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Lions' second-half collapse has similar ring to last season's opener

Rod Beard
The Detroit News

Detroit — One half does not make a game.

In the case of the Lions’ defense, the first half in Sunday’s 27-23 loss to the Chicago Bears was encouraging, but the second half — especially the fourth quarter — will leave a bad taste in their mouths.

The Lions gave up three fourth-quarter touchdowns, including the go-ahead score on a 27-yard touchdown pass from Mitchell Trubisky to Anthony Miller with 1:54 remaining, which proved to be the difference.

Bears' Mitchell Trubisky throws in the third quarter.

“We missed opportunities throughout the game and we probably weren't as disciplined as we wanted to be. We didn't make enough plays that we wanted to make,” defensive end Trey Flowers said. “Throughout the game, we probably should have put ourselves in a better position. We have to do a better job of keeping the energy, focus and discipline throughout the game.”

The defense was up to the task in the first half, allowing just two field goals, on two trips in the red zone, and totaled 200 yards. The Bears were 0-for-6 on third down, with Trubisky going 8-of-20 for 110 passing yards, entering halftime with a 6-6 tie. 

They had just three first downs and one third-down conversion in the third quarter, as the Lions pushed ahead for a 23-6 lead.

“One thing I think we did well (in the first half) was in the red zone,” Flowers said. “They had just six points. Getting off the field on third downs was pretty good. We should have done a better job stopping the run.”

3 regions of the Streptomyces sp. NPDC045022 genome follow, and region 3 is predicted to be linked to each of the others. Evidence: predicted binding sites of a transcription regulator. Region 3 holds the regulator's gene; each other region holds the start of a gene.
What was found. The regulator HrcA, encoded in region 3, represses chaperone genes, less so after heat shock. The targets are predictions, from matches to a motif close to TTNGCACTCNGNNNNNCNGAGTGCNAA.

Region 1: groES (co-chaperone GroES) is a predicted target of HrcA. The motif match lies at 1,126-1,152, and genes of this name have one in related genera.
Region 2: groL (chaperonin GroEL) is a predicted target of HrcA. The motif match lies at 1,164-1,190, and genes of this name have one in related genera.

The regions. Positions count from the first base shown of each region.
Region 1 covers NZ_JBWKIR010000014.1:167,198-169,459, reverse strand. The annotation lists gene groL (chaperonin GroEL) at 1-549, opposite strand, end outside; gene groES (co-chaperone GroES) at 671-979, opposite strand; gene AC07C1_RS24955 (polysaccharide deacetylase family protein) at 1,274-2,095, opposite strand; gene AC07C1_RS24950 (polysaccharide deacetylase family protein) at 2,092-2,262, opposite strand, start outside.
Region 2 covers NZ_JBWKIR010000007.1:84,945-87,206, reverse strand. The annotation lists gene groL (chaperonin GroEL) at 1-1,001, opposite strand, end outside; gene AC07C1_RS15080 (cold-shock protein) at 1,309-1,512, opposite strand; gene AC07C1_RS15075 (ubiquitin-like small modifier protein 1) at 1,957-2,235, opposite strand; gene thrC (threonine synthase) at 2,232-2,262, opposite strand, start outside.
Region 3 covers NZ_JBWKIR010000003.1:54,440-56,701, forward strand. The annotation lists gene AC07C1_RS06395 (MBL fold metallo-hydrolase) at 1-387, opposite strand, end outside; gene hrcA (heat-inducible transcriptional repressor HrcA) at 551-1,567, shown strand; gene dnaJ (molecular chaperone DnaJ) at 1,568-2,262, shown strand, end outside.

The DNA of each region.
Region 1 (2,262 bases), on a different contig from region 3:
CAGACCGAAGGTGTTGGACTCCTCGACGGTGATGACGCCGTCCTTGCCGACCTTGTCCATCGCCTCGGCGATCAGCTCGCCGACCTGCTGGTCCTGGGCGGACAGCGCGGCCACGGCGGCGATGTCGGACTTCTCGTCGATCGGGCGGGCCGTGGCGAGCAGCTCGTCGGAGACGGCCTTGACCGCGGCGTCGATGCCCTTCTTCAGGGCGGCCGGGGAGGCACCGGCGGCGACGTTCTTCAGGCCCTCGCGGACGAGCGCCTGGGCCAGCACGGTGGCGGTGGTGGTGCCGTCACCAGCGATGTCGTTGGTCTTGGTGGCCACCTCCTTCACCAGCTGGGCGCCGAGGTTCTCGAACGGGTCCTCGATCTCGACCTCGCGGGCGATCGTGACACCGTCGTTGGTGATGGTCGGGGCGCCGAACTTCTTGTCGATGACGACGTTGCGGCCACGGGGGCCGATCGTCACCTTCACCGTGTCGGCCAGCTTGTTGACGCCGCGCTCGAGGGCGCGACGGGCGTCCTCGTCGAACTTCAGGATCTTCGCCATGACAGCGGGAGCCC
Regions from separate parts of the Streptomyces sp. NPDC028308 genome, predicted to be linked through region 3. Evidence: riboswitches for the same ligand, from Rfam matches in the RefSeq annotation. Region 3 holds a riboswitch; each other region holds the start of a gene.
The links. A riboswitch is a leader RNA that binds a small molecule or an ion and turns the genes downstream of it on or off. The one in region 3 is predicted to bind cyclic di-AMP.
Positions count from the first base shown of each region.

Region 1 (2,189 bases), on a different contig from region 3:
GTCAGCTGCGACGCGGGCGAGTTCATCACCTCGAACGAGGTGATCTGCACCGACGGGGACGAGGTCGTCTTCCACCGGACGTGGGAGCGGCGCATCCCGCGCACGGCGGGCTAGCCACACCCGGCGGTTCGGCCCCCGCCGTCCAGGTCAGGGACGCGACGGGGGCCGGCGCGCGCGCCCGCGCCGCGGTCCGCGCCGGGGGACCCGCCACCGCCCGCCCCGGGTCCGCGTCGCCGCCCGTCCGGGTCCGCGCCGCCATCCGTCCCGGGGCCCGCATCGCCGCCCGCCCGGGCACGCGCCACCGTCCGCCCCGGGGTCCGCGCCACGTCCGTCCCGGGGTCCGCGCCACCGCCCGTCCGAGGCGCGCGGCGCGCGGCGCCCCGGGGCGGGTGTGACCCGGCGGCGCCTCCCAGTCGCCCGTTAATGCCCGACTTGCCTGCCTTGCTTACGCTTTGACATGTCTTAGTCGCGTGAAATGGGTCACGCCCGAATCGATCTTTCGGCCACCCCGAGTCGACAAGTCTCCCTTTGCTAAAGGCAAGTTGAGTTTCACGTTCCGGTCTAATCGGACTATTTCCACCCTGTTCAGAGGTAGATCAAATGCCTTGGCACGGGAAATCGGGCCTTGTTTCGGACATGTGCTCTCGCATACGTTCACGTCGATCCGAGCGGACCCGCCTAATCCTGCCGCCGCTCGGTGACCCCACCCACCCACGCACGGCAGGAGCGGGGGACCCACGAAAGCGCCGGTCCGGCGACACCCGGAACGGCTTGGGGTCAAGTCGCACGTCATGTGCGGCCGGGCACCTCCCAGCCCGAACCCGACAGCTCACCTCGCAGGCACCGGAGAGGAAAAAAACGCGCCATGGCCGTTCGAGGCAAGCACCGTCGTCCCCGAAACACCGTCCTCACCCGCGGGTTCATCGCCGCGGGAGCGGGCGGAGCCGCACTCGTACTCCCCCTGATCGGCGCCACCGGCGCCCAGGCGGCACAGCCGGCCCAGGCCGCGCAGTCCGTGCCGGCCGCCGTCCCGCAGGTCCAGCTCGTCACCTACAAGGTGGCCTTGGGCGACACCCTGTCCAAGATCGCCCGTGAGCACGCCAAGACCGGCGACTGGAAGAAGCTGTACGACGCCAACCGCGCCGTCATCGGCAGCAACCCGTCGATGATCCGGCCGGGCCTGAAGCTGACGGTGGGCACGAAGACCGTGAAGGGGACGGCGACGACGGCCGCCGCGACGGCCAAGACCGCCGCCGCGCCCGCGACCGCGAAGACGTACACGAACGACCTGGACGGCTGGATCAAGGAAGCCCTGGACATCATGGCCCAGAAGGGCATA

The Bears dominated the final period, with touchdowns on each of their three possessions. Trubisky, who has had more success against the Lions than any other team, added to his resume, with scoring strikes to Jimmy Graham, Javon Wims and Miller.

The blown lead was a reminder of last season, when the Lions couldn’t hold on to a double-digit advantage and settled for a tie against the Arizona Cardinals in the opener.

“At the end of the day, we’ve just got to execute. It’s about coaches, it’s about players, it’s about the whole team, it’s a collective effort,” safety Duron Harmon said. “We’ve just got to finish. At the end of the day, we’ve just got to finish it.”

Injury bug bites 

Some of the Lions’ issues on defense were attributable to injuries. They were without first-round pick, Jeff Okudah, the No. 3 overall selection, who didn’t play because of a hamstring issue.

Throughout the game, the Lions lost three more cornerbacks, as Desmond Trufant and Justin Coleman each suffered hamstring injuries, digging into the Lions’ depth at the position.

“At the end of the day, it’s the next man up; it’s the next man in the football game. They were dealing with injuries, we were dealing with injuries and that’s what happens,” Harmon said. “Everybody has a job, and it’s no letdown when somebody gets hurt. We expect to continue to perform at a high level, and we didn’t do that in the fourth quarter.”

The Lions also were without receiver Kenny Golladay (hamstring) and right tackle Halapoulivaati Vaitai (MCL sprain). The Bears didn’t have pass rusher Robert Quinn (ankle).

Lions coach Matt Patricia said losing the cornerbacks throughout the game was tough but the depth at the position helped.

“It’s hard when you’re down some guys, especially in one area. When you have a couple of injuries at one position you’re trying to do the best you can,” Patricia said. “We have confidence in all of those guys when they’ve got to go play. We’ll see what it looks like tomorrow from the injury standpoint and we’ll assess and go forward.

“We know it doesn’t stop; you know we’ve got challenges every week and certainly at the skill positions, the DB position, we know how important it is to have all of those guys out there and to have them be healthy.”

rod.beard@detroitnews.com

Twitter: @detnewsRodBeard